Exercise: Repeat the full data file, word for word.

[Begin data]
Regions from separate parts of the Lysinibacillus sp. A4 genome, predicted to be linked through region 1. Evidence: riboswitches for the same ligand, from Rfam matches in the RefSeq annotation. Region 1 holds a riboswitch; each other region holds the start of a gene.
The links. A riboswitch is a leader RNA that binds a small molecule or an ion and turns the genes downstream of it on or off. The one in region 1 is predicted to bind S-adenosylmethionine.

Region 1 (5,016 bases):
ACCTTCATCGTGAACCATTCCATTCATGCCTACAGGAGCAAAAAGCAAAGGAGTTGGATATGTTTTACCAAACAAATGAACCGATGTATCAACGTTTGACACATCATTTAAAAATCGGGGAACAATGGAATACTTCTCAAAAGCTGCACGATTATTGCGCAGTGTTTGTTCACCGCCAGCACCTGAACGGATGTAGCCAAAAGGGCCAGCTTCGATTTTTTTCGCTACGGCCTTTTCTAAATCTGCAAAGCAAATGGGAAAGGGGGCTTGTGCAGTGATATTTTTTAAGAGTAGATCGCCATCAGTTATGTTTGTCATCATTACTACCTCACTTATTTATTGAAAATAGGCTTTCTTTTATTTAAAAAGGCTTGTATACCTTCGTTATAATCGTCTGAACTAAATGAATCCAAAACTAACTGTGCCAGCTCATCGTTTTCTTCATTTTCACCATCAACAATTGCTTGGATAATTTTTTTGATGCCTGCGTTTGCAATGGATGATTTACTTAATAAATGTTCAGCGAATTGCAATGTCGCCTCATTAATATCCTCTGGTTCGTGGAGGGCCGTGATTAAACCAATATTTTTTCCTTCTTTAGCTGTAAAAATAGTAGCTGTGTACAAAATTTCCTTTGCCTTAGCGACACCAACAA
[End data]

Regions from separate parts of the Lysinibacillus sp. A4 genome, predicted to be linked through region 1. Evidence: riboswitches for the same ligand, from Rfam matches in the RefSeq annotation. Region 1 holds a riboswitch; each other region holds the start of a gene.
The links. A riboswitch is a leader RNA that binds a small molecule or an ion and turns the genes downstream of it on or off. The one in region 1 is predicted to bind S-adenosylmethionine.

Region 1 (5,016 bases):
ACCTTCATCGTGAACCATTCCATTCATGCCTACAGGAGCAAAAAGCAAAGGAGTTGGATATGTTTTACCAAACAAATGAACCGATGTATCAACGTTTGACACATCATTTAAAAATCGGGGAACAATGGAATACTTCTCAAAAGCTGCACGATTATTGCGCAGTGTTTGTTCACCGCCAGCACCTGAACGGATGTAGCCAAAAGGGCCAGCTTCGATTTTTTTCGCTACGGCCTTTTCTAAATCTGCAAAGCAAATGGGAAAGGGGGCTTGTGCAGTGATATTTTTTAAGAGTAGATCGCCATCAGTTATGTTTGTCATCATTACTACCTCACTTATTTATTGAAAATAGGCTTTCTTTTATTTAAAAAGGCTTGTATACCTTCGTTATAATCGTCTGAACTAAATGAATCCAAAACTAACTGTGCCAGCTCATCGTTTTCTTCATTTTCACCATCAACAATTGCTTGGATAATTTTTTTGATGCCTGCGTTTGCAATGGATGATTTACTTAATAAATGTTCAGCGAATTGCAATGTCGCCTCATTAATATCCTCTGGTTCGTGGAGGGCCGTGATTAAACCAATATTTTTTCCTTCTTTAGCTGTAAAAATAGTAGCTGTGTACAAAATTTCCTTTGCCTTAGCGACACCAACAA